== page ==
Some properties of former Member of Parliament for the Salaga constituency, Ibrahim Dey Abubakari, have been seized to settle a GH¢1.5 million judgment debt.
The assets, a house and a Land Cruiser will be sold off and the money given to a former National Security Advisor, Alhaji Baba Kamara as damages for defamation.
Court officials and an auctioneer have already begun the process of auctioning the house located at Adenta.
The High Court on April 5, 2019, ordered the ex-NDC MP to pay Alhaji Kamara GH¢ 1.5 million in damages for defamation.
Mr. Abubakari accused Alhaji Kamara of inflating contract costs in the renovation of the Vice-Presidential Mansion and pocketing the money meant for a water project in Salaga and also diverting state vehicles and other items for his personal use.
The former MP failed to pay the damages citing unemployment for his failure to do so.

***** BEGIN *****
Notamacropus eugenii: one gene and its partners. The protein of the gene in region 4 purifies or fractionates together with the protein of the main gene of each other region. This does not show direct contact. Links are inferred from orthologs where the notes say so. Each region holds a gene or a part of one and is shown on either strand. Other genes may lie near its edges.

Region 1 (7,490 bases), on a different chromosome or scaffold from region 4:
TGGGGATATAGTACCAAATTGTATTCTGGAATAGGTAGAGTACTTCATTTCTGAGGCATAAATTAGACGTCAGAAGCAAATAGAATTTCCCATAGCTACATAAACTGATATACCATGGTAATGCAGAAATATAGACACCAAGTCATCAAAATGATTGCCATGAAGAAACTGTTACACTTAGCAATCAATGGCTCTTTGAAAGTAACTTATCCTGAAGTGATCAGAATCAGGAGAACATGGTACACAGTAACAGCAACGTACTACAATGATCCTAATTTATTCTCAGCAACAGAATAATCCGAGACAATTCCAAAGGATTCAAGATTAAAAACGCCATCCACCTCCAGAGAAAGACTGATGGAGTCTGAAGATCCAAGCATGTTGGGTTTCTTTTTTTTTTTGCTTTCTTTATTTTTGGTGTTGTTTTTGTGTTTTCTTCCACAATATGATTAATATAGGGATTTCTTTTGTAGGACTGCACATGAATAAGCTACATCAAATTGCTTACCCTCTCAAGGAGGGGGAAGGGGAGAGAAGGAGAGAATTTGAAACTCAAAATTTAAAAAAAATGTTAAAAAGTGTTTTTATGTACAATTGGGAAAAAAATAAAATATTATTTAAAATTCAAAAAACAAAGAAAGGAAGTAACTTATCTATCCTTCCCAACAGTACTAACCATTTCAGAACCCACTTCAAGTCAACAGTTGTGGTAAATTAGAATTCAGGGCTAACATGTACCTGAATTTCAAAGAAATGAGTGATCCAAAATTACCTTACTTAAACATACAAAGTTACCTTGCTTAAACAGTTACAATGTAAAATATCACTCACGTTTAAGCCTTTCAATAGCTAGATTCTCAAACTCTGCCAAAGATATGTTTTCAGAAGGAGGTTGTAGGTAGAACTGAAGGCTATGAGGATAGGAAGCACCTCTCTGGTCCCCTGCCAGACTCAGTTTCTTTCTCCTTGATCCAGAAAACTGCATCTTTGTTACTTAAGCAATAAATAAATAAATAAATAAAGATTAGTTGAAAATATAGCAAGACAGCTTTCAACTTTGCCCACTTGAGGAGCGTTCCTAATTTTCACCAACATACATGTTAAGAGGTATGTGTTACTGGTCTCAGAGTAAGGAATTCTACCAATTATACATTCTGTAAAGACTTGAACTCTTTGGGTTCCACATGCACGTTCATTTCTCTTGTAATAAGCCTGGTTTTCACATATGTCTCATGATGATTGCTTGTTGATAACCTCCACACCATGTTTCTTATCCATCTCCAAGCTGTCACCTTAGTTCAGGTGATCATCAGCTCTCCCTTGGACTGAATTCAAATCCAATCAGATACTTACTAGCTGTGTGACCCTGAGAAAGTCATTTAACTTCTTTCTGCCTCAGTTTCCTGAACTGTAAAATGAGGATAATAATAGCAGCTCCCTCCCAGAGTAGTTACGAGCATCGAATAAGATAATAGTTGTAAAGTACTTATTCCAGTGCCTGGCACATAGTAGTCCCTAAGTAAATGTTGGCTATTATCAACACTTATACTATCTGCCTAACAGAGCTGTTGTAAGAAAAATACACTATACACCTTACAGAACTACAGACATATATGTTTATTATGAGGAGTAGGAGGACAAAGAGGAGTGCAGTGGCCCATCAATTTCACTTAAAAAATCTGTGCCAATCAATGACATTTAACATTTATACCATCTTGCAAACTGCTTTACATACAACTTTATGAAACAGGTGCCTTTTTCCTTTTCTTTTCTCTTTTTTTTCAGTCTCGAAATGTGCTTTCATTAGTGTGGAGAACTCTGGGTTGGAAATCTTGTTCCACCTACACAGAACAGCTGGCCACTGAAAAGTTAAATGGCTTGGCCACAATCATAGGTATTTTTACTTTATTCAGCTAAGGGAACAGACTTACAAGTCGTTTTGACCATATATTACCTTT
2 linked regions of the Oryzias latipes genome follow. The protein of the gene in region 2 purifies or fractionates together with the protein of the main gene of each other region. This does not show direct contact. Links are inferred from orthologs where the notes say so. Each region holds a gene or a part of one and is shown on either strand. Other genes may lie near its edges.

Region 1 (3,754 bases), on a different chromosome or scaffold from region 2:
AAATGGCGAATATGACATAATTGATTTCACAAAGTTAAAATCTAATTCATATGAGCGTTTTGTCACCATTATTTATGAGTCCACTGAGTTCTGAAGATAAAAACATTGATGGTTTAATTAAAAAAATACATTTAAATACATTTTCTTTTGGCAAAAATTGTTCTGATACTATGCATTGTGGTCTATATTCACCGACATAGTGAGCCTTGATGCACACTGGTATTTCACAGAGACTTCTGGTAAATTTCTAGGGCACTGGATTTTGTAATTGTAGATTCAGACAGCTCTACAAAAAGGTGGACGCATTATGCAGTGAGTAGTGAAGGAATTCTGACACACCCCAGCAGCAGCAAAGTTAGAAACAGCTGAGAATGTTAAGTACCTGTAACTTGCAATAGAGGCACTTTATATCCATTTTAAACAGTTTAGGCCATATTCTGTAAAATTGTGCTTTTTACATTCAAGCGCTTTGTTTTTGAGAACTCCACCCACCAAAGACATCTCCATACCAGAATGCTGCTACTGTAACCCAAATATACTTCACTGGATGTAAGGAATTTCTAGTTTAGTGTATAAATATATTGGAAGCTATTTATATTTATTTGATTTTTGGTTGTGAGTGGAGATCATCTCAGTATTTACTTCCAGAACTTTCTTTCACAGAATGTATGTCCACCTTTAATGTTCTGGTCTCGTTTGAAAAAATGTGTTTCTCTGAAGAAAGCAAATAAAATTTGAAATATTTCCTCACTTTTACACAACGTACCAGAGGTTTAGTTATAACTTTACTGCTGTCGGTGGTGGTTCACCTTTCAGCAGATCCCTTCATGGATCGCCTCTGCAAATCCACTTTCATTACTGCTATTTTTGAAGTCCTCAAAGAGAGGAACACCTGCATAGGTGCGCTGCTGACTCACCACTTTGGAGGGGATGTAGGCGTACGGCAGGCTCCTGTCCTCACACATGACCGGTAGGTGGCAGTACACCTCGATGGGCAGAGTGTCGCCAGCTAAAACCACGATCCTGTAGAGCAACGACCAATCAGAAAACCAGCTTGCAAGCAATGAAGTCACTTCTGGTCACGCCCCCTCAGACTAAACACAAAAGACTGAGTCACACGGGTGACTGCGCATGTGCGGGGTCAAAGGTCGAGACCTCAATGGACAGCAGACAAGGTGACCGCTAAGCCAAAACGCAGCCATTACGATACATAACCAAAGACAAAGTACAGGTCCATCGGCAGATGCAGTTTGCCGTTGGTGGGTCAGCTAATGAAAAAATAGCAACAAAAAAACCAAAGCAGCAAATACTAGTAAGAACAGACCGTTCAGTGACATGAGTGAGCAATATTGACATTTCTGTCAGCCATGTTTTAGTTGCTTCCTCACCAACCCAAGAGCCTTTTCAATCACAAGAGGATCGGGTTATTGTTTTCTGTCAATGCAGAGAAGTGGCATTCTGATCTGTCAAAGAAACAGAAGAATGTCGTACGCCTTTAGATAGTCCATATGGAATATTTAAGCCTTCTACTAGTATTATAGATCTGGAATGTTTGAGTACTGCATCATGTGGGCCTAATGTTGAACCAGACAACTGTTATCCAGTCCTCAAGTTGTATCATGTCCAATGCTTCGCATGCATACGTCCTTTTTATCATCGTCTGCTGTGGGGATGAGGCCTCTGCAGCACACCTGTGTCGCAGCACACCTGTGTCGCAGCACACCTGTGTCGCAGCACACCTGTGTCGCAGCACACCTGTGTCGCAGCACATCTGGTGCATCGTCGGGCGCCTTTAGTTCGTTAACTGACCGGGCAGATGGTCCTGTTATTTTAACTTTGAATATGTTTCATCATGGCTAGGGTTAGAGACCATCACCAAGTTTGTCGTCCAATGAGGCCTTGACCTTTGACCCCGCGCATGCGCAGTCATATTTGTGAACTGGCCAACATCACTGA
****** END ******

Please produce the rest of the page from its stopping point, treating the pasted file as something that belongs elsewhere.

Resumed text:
But the court on August 7, 2019, dismissed the application.
Alhaji Kamara, on March 20, 2017, sued Mr. Abubakari for damages and also sought a perpetual injunction restraining him from further making defamatory statements about him.
After more than two years of legal tussle, the court, presided over by Justice Patience Mills-Tetteh, found Abubakari liable and held that the former MP had the intention and that he deliberately set out to damage Alhaji Kamara’s reputation.
Apart from the damages, the court also awarded costs of GH¢5,000 against Abubakari.
“Incivility is gradually creeping into our society; people give bad reports about other people on our airwaves without checking the authenticity of the facts and this must be controlled; public servants of this country must be lifted up and be respected after services to this nation. It is not right to accuse people of wrongdoing when it has not been established by any means that they have committed those offences.”
“This nation must not encourage the dissemination of false news and provocative vocabulary on our airwaves because it can cause irreparable damage to the image of the persons who are the subject of discussions. It does not pay to use words to tear up people in authority,” the presiding judge said in her judgement.